Forge strong partnerships to derive L&D value from your partner program
In the past three years, we’ve seen some of the world’s biggest brands pair up across all types of industry verticals — oftentimes in unexpected ways. Covergirl and Lucasfilm? It happened. Ikea and Dreamworks? That also happened. Prior to the release of the Force Awakens, Covergirl and Lucasfilm released a line of Star Wars makeup and Ikea teamed up with Dreamworks to create a new line of children’s toys.
In addition, a lot of interesting partnerships also emerged in Tech. In 2016 we saw Apple team up with luxury clothing brand, Hermes, to create an Hermes-branded Apple Watch. Spotify joined forces with Uber to promote Spotify Premium and to create a more personalized experience for customers, and Snapchat partnered with Square to create Snapcash.
So why are these superbrands teaming up and how can we apply this to the learning space?
Finding the value of a partner program
Not all partnerships are created equal and not every company is a good fit for a partnership. Why form a partnership in the first place? It depends on your company’s goals. For companies that have similar values and business goals, a partnership makes sense. When leveraged correctly, a partnership can aid in increasing brand awareness, expanding reach, growing sales capabilities, and strengthening your product.
In the LMS space, partnering with a content provider produces invaluable results on both sides. For an LMS company, including learning content creates a more holistic product. LMS companies aren’t just selling a platform: they are selling a way for companies to train their employees and help advance their careers. By including learning content alongside the LMS, you offer a total solution that ultimately helps the customer achieve their goals. For learning content providers, having a strong relationship with an LMS adds additional value to the content itself. An LMS can provide more robust tracking capabilities that is easier to manage and scale.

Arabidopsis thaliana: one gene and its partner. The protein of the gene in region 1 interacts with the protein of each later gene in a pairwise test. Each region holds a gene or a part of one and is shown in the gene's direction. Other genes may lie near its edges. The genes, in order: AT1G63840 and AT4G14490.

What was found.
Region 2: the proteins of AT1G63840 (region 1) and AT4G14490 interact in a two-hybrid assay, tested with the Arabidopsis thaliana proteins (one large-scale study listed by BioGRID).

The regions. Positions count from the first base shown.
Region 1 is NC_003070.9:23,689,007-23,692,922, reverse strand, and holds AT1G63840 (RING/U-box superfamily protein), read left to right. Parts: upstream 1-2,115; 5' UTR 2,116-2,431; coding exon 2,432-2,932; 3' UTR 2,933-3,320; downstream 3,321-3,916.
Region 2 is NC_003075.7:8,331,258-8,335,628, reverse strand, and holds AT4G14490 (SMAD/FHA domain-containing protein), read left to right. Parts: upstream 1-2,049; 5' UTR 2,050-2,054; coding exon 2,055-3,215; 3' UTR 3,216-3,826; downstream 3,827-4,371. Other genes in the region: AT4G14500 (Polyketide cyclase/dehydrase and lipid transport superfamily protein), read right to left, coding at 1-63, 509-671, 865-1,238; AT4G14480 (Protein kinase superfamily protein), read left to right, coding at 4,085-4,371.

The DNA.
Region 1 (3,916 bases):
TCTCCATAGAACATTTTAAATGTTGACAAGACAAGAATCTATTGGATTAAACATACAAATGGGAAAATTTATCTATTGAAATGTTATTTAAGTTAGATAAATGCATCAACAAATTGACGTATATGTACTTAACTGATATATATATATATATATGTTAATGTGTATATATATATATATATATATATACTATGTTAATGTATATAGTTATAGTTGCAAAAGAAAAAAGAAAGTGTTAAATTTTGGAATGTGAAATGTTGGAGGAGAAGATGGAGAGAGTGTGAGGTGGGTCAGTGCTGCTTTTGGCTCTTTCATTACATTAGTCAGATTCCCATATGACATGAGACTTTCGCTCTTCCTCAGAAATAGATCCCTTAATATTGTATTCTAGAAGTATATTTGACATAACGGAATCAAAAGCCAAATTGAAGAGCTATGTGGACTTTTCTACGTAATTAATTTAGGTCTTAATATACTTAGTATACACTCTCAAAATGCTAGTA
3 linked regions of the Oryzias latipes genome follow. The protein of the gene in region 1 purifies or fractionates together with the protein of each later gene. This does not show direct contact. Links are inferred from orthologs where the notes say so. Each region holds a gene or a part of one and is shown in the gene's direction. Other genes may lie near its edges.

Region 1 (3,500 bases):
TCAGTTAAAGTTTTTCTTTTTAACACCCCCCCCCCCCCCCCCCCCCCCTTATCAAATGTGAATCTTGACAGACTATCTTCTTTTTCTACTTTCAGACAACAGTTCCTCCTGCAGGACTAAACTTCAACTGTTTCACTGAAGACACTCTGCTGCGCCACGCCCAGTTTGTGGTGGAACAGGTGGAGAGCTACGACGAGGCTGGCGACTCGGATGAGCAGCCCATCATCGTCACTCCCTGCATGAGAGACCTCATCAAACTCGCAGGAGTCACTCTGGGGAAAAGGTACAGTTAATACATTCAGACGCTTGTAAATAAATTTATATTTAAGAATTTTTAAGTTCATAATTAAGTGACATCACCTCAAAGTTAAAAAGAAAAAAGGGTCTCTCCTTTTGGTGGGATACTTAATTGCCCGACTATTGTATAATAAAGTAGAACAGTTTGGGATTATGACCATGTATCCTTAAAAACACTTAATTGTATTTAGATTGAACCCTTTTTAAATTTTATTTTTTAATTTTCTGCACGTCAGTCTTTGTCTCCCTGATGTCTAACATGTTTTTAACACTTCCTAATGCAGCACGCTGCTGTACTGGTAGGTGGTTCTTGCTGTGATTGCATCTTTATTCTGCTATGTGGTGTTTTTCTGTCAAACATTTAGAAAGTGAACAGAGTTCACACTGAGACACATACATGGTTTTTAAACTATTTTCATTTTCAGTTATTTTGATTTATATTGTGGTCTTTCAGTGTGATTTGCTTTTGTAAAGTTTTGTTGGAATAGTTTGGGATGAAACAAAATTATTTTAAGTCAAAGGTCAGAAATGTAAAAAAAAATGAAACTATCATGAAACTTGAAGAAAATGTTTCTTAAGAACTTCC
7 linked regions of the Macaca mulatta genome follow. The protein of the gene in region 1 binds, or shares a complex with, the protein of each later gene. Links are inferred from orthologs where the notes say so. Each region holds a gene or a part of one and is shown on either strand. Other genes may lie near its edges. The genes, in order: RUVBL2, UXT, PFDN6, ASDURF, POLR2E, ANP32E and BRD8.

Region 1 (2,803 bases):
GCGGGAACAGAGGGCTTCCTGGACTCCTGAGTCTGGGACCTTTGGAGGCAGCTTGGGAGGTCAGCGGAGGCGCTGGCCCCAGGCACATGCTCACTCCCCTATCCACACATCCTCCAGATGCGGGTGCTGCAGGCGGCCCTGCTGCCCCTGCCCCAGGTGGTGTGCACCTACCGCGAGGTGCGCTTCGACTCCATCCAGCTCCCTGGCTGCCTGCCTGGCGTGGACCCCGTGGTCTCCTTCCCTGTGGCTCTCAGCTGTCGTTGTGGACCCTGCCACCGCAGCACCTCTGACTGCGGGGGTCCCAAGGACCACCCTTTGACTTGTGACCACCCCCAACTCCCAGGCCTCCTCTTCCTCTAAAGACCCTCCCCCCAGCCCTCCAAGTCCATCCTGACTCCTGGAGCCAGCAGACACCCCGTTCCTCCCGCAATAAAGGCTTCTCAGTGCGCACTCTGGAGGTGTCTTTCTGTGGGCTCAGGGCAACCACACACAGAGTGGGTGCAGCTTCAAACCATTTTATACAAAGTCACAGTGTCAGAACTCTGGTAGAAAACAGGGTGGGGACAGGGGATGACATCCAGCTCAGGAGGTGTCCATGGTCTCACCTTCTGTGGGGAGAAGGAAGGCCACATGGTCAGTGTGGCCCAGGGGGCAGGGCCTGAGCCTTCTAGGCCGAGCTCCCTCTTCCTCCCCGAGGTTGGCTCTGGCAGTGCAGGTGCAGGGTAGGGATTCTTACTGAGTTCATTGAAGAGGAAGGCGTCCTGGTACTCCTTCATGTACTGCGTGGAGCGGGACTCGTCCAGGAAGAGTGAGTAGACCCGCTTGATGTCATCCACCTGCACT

Establish a mutual understanding of value propositions and core business functions
For companies entering a partnership, it is imperative to have a clear understanding of what each side is striving to accomplish. Is one partner more focused on product integration? Are they trying to increase customer retention or new business? Prior to entering into a formal program, companies need to be mindful of each other’s goals.
Regardless of the product differences between companies, each company should complement the other and help achieve strategic objectives. Covergirl wouldn’t have worked with Lucasfilm unless each company recognized that generating ticket and product sales in addition to awareness were key goals.
Find an executive sponsorship or a champion
Every idea will always be more successful if it has buy-in from the top. Whether it’s a C-Suite executive enthusiastic about the partnership or a product team member, finding a champion is essential. Strategic initiatives can oftentimes become buried under other projects and having a champion to advance the cause will help bring life to a partnership. Additionally, when product and sales teams are passionate about partnerships, other departments such as marketing often follow.
Be transparent & don’t be a “taker”
Is that integration going to have a slower timeline than expected? Are learning courses not loading the proper way? Partnerships are built on trust and transparency. This can foster an environment of collaboration and can bolster future initiatives. Each company should be adding value to the other. Rather than focus on individual goals, companies can avoid becoming “takers” by continuing to always help partners achieve their goals. OpenSesame provides value to its learners and LMS partners through APIs and integration options for various LMS companies. Conversely, an LMS company benefits through improved access to a robust online library of learning content.
Companies should be invested in each other and some companies are better suited for partnerships than others. In the learning space, content providers like OpenSesame and LMS companies like Docebo generate a significant amount of value when combined – not just for the partners involved but ultimately for the consumer. That’s a partnership worth forging.
Victor Belfor is the VP of Partnerships and Distribution Strategy at OpenSesame and has fifteen years of Go-To-Market strategy and execution experience.
See how an LMS, supported by the right content integrations and partnerships, can drive business and help your customers achieve their goals seeing Docebo in action today.